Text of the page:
Data from a recent study suggest that a number of factors are involved in the development of Shift-work sleep disorder, and that environmental, genetic, familial and psychosocial factors all play a role in the development of this sleep disorder in shift-working women.
shift-work sleep disorder has a prevalence of 4% in a sample of U.S. nurses. This disorder may cause substantial harm to health and personal well-being. Recommendations regarding the need to control nesiritide exposure and sleep disturbance while working rotating shifts, especially during night shifts, should be investigated.
Bright morning light might decrease wakefulness, especially during the first hour of work. Bright morning light was safe in our healthy group of normovigilant workers. Bright-light exposure during daylight saving time (between 20-22:00) should be a safe option to reduce sleepiness in the workplace.
SHFSD is frequently present in the general population and affects more males than females. The prevalence of insomnia, and insomnia symptoms, are also high among the population. Males are more more frequently reported to complain of SHFSD than females. Sleepiness is a frequent complaint. Shift-work sleep disorder is closely related to a variety of sleep, psychopathology and health-related disorders such as depression, anxiety and alcohol or benzodiazepine use (hypnotics). Therefore, SHFSD should be included in sleep screening procedures.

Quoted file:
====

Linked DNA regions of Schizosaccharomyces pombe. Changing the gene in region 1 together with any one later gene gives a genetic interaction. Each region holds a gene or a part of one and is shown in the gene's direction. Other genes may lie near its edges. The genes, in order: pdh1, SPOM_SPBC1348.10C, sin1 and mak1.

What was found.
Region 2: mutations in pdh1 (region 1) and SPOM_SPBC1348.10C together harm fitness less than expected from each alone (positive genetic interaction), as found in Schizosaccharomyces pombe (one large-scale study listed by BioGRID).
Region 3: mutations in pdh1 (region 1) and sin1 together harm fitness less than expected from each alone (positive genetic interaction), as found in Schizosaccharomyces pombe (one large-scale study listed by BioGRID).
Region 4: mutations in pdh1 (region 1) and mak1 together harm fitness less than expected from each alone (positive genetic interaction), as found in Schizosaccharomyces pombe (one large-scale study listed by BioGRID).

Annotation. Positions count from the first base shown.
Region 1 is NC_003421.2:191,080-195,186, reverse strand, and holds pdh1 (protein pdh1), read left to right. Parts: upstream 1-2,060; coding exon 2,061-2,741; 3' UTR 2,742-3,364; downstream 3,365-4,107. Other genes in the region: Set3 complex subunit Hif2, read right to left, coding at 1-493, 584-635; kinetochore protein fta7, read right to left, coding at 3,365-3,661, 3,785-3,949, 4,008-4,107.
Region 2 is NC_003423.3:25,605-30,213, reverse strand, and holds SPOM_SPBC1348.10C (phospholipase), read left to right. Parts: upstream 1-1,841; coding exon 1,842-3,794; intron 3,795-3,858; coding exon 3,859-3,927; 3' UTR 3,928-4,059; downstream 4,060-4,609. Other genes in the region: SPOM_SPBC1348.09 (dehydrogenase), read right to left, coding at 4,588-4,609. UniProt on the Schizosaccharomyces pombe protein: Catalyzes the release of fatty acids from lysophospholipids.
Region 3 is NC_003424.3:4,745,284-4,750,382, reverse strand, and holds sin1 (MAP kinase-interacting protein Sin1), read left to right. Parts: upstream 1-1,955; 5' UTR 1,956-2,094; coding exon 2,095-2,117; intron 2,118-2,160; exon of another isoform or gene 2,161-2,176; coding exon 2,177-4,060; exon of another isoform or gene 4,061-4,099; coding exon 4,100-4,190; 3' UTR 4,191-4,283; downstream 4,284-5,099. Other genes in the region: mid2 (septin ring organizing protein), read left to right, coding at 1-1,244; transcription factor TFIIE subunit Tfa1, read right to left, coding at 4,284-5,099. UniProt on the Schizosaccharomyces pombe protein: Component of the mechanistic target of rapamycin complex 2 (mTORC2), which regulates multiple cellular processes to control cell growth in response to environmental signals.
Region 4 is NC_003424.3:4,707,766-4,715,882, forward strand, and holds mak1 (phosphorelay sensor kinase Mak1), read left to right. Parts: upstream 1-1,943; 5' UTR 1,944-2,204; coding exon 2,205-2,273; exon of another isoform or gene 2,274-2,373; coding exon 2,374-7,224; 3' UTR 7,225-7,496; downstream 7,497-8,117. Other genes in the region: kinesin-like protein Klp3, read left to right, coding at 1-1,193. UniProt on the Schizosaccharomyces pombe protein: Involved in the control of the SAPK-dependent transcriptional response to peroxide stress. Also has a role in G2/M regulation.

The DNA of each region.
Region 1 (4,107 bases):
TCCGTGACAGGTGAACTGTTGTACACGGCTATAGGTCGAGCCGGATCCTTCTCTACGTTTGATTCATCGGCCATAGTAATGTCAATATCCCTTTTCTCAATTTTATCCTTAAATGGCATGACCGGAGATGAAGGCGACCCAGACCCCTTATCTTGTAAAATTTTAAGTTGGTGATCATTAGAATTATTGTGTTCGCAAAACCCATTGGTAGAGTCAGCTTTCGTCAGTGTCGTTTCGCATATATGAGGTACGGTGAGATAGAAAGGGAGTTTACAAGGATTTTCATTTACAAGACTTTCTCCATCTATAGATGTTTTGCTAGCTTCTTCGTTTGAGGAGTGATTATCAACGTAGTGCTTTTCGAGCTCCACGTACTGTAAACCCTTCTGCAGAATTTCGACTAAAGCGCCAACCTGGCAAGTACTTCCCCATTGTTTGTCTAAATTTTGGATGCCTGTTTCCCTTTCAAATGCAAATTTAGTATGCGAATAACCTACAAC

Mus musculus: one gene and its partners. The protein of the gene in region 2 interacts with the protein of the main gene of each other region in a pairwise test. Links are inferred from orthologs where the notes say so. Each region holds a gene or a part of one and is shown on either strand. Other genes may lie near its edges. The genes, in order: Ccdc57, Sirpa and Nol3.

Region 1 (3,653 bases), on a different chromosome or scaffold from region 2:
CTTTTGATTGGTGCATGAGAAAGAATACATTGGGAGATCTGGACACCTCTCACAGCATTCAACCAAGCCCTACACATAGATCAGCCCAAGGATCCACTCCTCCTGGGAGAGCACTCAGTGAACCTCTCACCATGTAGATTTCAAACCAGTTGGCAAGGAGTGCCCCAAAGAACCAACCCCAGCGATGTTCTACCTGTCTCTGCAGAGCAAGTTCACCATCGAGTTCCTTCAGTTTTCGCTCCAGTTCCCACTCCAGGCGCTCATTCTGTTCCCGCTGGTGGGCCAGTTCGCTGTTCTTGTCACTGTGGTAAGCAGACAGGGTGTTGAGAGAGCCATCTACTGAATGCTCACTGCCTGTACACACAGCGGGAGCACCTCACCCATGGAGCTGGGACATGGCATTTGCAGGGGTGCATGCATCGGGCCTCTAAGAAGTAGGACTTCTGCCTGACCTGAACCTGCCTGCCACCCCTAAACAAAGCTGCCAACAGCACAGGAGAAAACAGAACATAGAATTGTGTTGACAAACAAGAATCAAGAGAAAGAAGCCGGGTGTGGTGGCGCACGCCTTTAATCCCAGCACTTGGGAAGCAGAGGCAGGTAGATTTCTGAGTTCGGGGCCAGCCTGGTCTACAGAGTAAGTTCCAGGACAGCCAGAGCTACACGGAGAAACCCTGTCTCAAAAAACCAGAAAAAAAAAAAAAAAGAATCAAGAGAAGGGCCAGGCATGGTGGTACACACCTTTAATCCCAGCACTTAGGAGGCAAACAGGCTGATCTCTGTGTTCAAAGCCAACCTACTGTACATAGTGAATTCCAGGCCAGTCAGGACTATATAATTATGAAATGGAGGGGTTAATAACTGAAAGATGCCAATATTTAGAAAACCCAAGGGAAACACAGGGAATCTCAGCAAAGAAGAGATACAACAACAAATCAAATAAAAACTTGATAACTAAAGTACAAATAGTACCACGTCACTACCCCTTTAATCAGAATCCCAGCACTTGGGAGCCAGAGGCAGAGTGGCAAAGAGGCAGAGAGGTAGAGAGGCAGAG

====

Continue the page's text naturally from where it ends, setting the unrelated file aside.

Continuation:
In a recent study, findings does indicate that the present state of the science concerning shift-work sleep disorder has the potential to alter current knowledge about sleep and the functioning of circadian systems, which may affect future interventions.
The most common treatment for NMS is behavioral intervention (CBT and motivational interventions in combination), often in combination with medications. NMS may be effectively treated in order to restore sleep efficiency and sleep quantity.
SHSWD is more prevalent in the working population than what is found in the general population. A history of shiftwork is associated with SHSWD, emphasizing the importance of sleep hygiene for the prevention of sleep disruption at night.
The majority of studies have been published during or after 1997. Nevertheless, more than half of the literature reviewed dealt with the association between shift work and sleep problems. In spite of this, shift work sleep disorder remains a relatively unexplored topic.
Shifts are associated with an increased risk of shift-work sleep disorder. Shift workers may have worse sleep outcomes than day workers even if they meet all sleep and circadian requirements. The contribution of sleep fragmentation and circadian rhythm to shift-work sleep disorder warrants further research.
The shift work disorder is common in young adults and has significant impact on quality of life, especially for women. Moreover, this study provides clues for the design of clinical trials on sleep disturbances associated with shift work disorder.
As of February 2004, the number of clinical trials that investigated morning bright light for treatment of Shift-work sleep disorder is limited; however, a number of these tests demonstrate positive results involving this treatment. As clinical trials continue, it is hoped that additional evidence may lead to the recommendation of bright morning light therapy as a standard treatment.
In addition to light exposure alone, morning bright light therapy is typically used in combination with another photic intervention. Further research is required to identify the optimal timing of morning bright light therapy.